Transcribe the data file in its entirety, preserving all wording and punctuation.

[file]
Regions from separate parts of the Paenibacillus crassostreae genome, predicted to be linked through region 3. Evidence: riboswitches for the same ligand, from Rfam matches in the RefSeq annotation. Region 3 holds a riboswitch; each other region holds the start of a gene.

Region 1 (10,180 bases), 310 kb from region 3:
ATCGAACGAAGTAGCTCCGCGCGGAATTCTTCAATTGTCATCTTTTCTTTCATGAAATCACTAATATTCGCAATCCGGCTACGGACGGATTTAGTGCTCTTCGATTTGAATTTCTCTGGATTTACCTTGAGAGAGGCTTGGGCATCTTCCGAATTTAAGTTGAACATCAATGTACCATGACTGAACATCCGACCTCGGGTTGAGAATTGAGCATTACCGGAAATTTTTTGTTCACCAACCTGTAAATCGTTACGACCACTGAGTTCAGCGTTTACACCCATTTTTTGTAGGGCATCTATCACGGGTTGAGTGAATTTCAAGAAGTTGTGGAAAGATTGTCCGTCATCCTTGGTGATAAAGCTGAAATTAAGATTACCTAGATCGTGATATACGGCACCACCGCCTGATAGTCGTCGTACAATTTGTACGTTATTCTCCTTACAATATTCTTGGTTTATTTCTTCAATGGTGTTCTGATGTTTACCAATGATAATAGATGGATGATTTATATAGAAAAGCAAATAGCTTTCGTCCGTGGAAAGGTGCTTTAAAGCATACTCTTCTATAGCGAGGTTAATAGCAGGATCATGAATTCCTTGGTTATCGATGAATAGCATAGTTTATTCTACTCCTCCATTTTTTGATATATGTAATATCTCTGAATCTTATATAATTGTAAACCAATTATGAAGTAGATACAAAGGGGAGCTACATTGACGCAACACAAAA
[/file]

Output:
Regions from separate parts of the Paenibacillus crassostreae genome, predicted to be linked through region 3. Evidence: riboswitches for the same ligand, from Rfam matches in the RefSeq annotation. Region 3 holds a riboswitch; each other region holds the start of a gene.

Region 1 (10,180 bases), 310 kb from region 3:
ATCGAACGAAGTAGCTCCGCGCGGAATTCTTCAATTGTCATCTTTTCTTTCATGAAATCACTAATATTCGCAATCCGGCTACGGACGGATTTAGTGCTCTTCGATTTGAATTTCTCTGGATTTACCTTGAGAGAGGCTTGGGCATCTTCCGAATTTAAGTTGAACATCAATGTACCATGACTGAACATCCGACCTCGGGTTGAGAATTGAGCATTACCGGAAATTTTTTGTTCACCAACCTGTAAATCGTTACGACCACTGAGTTCAGCGTTTACACCCATTTTTTGTAGGGCATCTATCACGGGTTGAGTGAATTTCAAGAAGTTGTGGAAAGATTGTCCGTCATCCTTGGTGATAAAGCTGAAATTAAGATTACCTAGATCGTGATATACGGCACCACCGCCTGATAGTCGTCGTACAATTTGTACGTTATTCTCCTTACAATATTCTTGGTTTATTTCTTCAATGGTGTTCTGATGTTTACCAATGATAATAGATGGATGATTTATATAGAAAAGCAAATAGCTTTCGTCCGTGGAAAGGTGCTTTAAAGCATACTCTTCTATAGCGAGGTTAATAGCAGGATCATGAATTCCTTGGTTATCGATGAATAGCATAGTTTATTCTACTCCTCCATTTTTTGATATATGTAATATCTCTGAATCTTATATAATTGTAAACCAATTATGAAGTAGATACAAAGGGGAGCTACATTGACGCAACACAAAA